Kiwi superbike rider Dillon Telford making mark, but running low on funds
As money runs low, Otaki-raised superbike rider Dillon Telford is turning to old-fashioned Kiwi ingenuity.
Telford, 25, needs about NZ$20,000 to compete in the last four meetings of the CIV National Trophy season in Italy, after a sponsor withdrew support.
He has enough to compete at the next meet at Mugello in early July, but will do so without his team.
Only he and partner Jo Taylor will work on his bike, and KRT Racing have offered to bring it to the track and loan them equipment.
Telford has asked tyre provider Pirelli to borrow semi-used tyres to use in practice and qualifying.
It costs the pair about $5000 a round in tyres, fuel, accommodation, food and entry fees.
They will need more funds by the fourth meet at Misano at the end of July.
The series then takes a lengthy break, resuming in September and finishing in October.
Telford, the son of former New Zealand superbike title winner Bruce Telford, became the first New Zealander to ride superbikes competitively in Europe since Simon Crafar in 2002, when he competed in his first race in Imola in April.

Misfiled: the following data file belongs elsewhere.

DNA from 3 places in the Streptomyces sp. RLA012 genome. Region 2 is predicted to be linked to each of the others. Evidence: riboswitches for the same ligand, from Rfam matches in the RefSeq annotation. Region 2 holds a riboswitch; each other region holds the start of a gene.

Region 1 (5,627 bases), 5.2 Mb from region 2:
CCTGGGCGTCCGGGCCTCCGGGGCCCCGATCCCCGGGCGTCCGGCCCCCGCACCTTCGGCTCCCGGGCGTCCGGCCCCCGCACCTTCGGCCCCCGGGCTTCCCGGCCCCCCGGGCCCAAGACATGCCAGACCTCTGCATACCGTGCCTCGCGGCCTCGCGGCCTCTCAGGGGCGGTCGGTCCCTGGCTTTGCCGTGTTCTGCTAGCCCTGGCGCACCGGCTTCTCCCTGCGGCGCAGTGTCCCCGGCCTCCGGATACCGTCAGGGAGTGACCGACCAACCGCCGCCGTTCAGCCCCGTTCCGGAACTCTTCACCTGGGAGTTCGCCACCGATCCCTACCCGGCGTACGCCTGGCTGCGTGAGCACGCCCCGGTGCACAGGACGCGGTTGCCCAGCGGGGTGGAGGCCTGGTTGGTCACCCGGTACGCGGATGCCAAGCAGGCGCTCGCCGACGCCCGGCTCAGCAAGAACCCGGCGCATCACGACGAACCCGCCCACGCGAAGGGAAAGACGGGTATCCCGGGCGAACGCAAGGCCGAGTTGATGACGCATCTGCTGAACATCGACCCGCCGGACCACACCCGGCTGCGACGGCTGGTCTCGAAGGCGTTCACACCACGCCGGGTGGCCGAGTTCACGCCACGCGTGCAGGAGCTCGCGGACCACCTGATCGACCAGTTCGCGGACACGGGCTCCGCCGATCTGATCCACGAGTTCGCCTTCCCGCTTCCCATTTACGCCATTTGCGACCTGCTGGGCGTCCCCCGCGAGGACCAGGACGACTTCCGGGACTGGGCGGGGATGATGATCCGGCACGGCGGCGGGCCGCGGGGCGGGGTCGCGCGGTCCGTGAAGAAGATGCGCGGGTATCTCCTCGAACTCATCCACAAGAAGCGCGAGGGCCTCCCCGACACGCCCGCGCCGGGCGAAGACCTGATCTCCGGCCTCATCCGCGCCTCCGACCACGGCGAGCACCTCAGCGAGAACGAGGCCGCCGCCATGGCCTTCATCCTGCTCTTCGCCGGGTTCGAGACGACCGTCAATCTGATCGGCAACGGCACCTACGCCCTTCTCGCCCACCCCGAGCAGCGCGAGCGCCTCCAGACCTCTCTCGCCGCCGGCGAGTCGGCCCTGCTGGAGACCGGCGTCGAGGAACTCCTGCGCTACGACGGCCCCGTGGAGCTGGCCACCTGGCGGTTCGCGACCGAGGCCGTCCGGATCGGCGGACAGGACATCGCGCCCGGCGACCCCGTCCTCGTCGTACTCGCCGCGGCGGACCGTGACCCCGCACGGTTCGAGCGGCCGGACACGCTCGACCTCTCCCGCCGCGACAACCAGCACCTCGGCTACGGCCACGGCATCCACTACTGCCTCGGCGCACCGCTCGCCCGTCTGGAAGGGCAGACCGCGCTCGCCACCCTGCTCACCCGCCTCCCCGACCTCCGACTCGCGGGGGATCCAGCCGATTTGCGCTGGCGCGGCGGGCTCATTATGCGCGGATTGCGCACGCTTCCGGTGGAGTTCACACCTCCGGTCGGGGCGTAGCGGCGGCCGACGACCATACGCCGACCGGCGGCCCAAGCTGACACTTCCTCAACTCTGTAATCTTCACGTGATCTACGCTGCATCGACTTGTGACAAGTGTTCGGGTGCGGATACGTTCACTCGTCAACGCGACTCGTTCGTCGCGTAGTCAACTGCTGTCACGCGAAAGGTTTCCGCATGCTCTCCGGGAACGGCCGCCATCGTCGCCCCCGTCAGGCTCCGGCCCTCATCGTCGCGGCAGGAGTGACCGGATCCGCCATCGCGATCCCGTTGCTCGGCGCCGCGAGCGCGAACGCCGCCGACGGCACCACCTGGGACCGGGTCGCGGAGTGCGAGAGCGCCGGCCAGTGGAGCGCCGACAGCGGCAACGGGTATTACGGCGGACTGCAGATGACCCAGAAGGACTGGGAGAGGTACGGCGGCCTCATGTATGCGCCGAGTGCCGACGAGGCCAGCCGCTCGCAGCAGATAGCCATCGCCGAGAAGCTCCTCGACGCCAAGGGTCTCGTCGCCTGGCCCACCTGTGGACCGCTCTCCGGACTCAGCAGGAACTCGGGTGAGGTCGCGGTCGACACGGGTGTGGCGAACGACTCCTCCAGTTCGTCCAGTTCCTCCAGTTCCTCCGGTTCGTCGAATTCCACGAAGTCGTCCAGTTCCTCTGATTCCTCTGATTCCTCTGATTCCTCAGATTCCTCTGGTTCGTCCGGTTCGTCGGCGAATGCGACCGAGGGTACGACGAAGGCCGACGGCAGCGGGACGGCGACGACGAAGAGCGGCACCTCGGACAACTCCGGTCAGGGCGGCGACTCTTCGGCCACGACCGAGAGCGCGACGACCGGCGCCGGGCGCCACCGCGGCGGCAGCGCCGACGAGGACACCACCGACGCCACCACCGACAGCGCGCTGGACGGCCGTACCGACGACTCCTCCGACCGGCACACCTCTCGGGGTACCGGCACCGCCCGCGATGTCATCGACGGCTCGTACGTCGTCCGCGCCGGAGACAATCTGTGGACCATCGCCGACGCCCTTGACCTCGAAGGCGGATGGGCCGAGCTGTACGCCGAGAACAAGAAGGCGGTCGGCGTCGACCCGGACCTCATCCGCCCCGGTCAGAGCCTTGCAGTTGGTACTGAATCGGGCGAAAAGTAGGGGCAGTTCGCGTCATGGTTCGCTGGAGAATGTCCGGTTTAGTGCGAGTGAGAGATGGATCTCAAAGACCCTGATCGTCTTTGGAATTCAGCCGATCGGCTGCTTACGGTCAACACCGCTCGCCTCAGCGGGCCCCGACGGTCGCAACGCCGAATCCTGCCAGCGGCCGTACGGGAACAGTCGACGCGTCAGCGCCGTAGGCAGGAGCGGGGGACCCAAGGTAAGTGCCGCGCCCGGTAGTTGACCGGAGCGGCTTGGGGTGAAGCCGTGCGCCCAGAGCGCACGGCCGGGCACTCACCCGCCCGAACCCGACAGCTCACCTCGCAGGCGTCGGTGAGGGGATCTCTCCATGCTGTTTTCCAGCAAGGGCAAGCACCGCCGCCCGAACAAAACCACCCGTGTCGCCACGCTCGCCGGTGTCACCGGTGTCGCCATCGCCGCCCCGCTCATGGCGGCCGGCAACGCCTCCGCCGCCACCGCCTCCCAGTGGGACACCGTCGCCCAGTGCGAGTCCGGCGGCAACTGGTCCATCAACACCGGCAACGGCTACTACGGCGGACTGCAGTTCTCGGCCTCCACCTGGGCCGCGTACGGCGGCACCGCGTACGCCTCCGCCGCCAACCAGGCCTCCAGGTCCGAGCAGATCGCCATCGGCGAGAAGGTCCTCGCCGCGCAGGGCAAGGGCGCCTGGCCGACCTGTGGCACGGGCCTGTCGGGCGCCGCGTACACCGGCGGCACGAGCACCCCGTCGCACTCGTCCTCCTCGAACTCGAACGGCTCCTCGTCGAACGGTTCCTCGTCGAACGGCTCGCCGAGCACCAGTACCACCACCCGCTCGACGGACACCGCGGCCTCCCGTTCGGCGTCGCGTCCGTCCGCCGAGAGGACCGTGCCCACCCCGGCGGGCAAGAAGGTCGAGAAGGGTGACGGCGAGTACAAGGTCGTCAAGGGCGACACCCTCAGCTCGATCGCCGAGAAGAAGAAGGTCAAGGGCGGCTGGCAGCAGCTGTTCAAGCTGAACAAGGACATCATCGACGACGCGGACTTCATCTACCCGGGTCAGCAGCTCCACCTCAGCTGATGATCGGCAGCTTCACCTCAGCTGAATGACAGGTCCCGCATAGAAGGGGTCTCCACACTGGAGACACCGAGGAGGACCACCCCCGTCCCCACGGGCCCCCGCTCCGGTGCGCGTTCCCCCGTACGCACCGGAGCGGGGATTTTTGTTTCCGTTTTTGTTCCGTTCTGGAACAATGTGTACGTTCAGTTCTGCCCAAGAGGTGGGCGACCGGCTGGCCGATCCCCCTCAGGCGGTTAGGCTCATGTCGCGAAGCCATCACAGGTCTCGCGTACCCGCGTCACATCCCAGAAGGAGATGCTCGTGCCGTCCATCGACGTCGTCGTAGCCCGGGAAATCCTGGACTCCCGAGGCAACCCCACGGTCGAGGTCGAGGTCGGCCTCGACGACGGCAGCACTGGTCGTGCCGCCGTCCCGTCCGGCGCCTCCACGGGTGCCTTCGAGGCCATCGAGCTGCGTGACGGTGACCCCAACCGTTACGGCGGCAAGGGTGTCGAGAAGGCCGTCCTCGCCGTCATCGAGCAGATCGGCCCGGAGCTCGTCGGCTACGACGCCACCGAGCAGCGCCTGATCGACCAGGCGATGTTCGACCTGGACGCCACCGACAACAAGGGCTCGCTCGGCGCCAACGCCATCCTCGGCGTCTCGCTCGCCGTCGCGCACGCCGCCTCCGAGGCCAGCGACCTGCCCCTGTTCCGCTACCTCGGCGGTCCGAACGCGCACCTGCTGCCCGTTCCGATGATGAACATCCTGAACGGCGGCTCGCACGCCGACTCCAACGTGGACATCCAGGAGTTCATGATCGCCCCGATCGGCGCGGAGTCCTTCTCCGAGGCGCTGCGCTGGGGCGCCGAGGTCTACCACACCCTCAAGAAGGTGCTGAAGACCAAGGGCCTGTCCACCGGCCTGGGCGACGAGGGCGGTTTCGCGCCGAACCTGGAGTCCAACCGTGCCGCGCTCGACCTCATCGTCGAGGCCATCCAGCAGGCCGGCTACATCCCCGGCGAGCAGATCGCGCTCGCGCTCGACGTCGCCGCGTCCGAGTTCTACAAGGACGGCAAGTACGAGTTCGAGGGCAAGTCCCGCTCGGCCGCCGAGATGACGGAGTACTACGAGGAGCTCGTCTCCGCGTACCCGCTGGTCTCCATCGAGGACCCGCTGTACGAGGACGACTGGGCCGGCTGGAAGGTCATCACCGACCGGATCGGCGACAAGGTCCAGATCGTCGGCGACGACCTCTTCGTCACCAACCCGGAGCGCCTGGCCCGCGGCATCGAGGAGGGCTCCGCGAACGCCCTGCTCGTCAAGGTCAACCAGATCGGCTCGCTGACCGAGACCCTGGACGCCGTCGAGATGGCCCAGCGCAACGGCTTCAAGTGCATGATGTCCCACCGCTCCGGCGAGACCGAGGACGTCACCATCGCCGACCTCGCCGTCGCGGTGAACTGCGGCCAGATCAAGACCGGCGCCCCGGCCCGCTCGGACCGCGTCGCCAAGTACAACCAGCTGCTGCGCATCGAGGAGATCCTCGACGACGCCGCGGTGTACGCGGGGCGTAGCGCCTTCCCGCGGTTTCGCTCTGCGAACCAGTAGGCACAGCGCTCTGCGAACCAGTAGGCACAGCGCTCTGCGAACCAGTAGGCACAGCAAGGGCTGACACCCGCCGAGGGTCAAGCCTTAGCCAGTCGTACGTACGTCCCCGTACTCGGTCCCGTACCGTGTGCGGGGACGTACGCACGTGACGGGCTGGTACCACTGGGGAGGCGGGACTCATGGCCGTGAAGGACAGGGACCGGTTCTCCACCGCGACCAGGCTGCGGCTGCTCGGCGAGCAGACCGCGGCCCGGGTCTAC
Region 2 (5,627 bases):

THE JOURNEY SO FAR
Speaking from their base in Fanano in Northern Italy, Telford said he was proud to have narrowed his time to about three seconds behind the pace-setters after two rounds.
He has shown potential, consistently finishing in the mid-20s in a quick field of 40 - the pacesetters are about one second off World Superbike times.
His highlight was finishing second in a qualifying round at Misano, on a day it rained so much the pits flooded.
After leading for most of the run he was overtaken by Federico D'Annunzio on the penultimate lap, and finished 0.1 of a second behind.
"We proved that when we're confident with the bike and everything works well, we can be right up there," he said.
He has had to overcome limited track time and technical issues with the bike's spark plugs, tyres and rear wheel sensor cable.
At an average meet he gets two 25-minute practices on the track before qualifying and races, sharing the track with 319 other riders across eight classes.
"The lack of track time makes it a serious challenge when teams here have had years of racing on this track, but we are up for that challenge wholeheartedly," Taylor said.
Telford returns to Misano and Mugello in subsequent rounds and, armed with more track knowledge, is confident he can improve his placings.
The push to raise funds is happening at home too, but the pair sold almost everything they own to get to Italy.